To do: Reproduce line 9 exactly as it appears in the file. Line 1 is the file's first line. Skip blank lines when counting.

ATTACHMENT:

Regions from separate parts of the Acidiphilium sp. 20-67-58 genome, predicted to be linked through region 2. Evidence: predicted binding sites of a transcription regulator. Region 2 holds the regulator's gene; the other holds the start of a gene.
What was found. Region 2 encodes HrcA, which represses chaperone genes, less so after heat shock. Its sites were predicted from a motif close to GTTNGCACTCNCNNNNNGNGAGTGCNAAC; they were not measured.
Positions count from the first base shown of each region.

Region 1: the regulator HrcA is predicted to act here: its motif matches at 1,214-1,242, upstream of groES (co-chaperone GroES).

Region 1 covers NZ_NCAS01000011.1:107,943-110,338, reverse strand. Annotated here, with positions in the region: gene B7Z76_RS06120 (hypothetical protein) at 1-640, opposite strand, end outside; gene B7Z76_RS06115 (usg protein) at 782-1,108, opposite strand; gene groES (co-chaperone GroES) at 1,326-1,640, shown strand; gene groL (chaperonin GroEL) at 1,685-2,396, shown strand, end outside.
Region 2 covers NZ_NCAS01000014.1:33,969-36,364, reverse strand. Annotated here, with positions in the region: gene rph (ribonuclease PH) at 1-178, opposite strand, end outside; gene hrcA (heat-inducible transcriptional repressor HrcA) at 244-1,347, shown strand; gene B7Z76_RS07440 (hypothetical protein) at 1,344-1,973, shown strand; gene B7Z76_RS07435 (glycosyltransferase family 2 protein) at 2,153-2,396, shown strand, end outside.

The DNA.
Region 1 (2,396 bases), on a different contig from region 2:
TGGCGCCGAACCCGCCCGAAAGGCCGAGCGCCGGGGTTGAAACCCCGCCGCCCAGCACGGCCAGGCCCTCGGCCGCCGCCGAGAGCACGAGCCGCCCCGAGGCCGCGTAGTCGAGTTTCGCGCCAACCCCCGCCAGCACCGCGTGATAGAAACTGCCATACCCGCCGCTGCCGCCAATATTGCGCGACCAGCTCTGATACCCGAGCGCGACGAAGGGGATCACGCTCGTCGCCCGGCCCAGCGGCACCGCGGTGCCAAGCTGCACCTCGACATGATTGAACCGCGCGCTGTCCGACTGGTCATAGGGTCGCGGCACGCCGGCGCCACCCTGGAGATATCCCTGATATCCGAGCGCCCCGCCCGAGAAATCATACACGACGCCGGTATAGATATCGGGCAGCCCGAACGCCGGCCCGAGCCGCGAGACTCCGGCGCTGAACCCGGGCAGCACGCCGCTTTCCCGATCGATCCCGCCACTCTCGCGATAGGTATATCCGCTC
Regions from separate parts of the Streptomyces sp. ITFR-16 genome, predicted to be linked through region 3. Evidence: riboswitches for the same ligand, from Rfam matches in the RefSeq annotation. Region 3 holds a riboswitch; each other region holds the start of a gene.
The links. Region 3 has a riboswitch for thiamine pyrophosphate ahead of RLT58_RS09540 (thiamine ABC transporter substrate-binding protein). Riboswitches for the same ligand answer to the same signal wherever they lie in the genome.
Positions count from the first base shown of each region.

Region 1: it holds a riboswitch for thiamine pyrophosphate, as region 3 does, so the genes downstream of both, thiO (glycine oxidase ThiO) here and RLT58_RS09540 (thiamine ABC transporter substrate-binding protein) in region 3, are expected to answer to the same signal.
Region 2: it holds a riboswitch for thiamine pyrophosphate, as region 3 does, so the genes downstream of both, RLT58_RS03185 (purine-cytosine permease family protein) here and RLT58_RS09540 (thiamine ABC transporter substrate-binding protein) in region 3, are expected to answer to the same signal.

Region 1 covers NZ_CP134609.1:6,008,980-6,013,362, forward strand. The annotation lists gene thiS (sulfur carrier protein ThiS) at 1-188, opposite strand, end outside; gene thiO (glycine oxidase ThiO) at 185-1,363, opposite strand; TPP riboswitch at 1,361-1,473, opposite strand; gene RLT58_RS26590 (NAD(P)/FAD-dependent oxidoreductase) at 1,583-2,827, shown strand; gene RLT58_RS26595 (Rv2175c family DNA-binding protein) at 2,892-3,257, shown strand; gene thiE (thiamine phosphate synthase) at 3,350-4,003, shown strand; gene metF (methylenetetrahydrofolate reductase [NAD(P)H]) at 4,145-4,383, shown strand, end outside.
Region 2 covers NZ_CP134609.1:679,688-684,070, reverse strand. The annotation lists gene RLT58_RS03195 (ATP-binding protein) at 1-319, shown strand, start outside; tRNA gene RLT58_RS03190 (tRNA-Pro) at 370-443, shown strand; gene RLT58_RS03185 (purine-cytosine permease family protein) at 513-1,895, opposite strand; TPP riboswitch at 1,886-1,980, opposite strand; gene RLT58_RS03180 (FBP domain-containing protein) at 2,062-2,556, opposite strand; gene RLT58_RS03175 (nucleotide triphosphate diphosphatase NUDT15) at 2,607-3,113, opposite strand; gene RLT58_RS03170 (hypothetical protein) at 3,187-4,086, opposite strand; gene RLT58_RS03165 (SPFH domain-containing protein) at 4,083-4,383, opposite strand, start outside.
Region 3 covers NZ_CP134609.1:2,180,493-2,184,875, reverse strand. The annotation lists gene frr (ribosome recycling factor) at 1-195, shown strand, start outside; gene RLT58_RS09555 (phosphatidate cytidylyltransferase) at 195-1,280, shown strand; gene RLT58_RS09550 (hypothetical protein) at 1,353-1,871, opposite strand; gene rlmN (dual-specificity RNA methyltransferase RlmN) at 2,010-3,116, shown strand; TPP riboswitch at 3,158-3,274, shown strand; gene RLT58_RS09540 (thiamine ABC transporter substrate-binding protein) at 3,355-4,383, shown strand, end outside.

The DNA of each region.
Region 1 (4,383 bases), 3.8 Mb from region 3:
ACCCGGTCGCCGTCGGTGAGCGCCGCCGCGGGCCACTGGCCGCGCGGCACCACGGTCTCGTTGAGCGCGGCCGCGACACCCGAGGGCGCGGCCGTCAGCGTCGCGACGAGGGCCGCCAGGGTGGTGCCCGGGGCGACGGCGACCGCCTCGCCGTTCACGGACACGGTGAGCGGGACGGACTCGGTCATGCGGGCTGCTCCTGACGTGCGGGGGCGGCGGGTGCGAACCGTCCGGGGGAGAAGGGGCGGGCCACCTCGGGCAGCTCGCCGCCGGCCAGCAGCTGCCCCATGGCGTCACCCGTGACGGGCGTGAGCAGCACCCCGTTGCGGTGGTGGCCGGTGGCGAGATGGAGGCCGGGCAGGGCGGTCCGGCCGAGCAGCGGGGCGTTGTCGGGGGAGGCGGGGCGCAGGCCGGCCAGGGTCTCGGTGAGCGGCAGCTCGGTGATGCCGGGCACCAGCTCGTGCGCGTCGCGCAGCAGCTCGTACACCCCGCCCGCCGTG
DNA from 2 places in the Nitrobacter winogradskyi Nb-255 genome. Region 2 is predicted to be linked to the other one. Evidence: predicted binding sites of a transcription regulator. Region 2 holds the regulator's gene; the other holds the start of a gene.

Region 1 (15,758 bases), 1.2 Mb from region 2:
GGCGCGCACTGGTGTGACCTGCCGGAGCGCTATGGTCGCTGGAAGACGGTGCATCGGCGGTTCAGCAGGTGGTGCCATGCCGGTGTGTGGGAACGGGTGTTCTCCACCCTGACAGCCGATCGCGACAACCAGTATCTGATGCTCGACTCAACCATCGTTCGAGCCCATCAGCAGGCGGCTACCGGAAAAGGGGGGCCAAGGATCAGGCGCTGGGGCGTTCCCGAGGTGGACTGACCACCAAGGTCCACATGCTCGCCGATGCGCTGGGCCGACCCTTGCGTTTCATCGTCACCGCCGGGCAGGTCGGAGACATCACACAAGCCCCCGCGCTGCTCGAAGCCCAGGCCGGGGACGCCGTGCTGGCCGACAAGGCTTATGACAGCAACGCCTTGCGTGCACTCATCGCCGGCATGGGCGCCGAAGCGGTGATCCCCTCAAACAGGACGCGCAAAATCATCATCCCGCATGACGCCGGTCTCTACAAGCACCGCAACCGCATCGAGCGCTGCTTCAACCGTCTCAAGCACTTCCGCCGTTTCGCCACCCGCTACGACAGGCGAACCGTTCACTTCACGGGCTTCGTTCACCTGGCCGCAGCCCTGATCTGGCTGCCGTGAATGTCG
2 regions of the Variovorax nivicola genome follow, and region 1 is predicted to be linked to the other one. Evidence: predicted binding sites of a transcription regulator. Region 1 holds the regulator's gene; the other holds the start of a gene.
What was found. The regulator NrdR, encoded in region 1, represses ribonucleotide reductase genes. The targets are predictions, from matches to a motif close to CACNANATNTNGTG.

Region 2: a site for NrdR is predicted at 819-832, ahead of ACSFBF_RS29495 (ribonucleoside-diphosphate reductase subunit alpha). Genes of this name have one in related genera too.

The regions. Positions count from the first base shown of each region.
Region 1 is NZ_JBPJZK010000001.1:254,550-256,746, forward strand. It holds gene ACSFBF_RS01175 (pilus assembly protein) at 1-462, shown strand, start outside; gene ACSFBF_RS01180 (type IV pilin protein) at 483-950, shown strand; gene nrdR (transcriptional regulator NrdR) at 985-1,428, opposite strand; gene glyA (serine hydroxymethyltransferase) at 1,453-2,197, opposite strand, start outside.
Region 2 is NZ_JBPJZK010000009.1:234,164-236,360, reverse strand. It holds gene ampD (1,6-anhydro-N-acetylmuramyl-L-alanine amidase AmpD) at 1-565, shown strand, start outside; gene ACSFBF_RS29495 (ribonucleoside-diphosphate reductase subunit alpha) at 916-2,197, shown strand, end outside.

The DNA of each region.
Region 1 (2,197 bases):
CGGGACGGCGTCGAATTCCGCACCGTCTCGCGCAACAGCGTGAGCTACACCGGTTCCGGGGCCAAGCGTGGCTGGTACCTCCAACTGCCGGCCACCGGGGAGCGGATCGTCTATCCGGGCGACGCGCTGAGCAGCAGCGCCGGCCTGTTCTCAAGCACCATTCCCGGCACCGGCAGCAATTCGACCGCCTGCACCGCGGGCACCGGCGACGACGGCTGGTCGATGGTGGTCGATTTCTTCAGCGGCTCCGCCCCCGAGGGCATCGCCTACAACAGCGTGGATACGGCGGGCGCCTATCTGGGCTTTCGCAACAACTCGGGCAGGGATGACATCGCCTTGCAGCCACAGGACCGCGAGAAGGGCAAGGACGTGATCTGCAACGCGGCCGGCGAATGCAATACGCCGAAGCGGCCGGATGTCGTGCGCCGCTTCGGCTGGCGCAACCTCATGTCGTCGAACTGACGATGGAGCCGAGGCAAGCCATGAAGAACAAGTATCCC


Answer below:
TGGCGCCGAACCCGCCCGAAAGGCCGAGCGCCGGGGTTGAAACCCCGCCGCCCAGCACGGCCAGGCCCTCGGCCGCCGCCGAGAGCACGAGCCGCCCCGAGGCCGCGTAGTCGAGTTTCGCGCCAACCCCCGCCAGCACCGCGTGATAGAAACTGCCATACCCGCCGCTGCCGCCAATATTGCGCGACCAGCTCTGATACCCGAGCGCGACGAAGGGGATCACGCTCGTCGCCCGGCCCAGCGGCACCGCGGTGCCAAGCTGCACCTCGACATGATTGAACCGCGCGCTGTCCGACTGGTCATAGGGTCGCGGCACGCCGGCGCCACCCTGGAGATATCCCTGATATCCGAGCGCCCCGCCCGAGAAATCATACACGACGCCGGTATAGATATCGGGCAGCCCGAACGCCGGCCCGAGCCGCGAGACTCCGGCGCTGAACCCGGGCAGCACGCCGCTTTCCCGATCGATCCCGCCACTCTCGCGATAGGTATATCCGCTC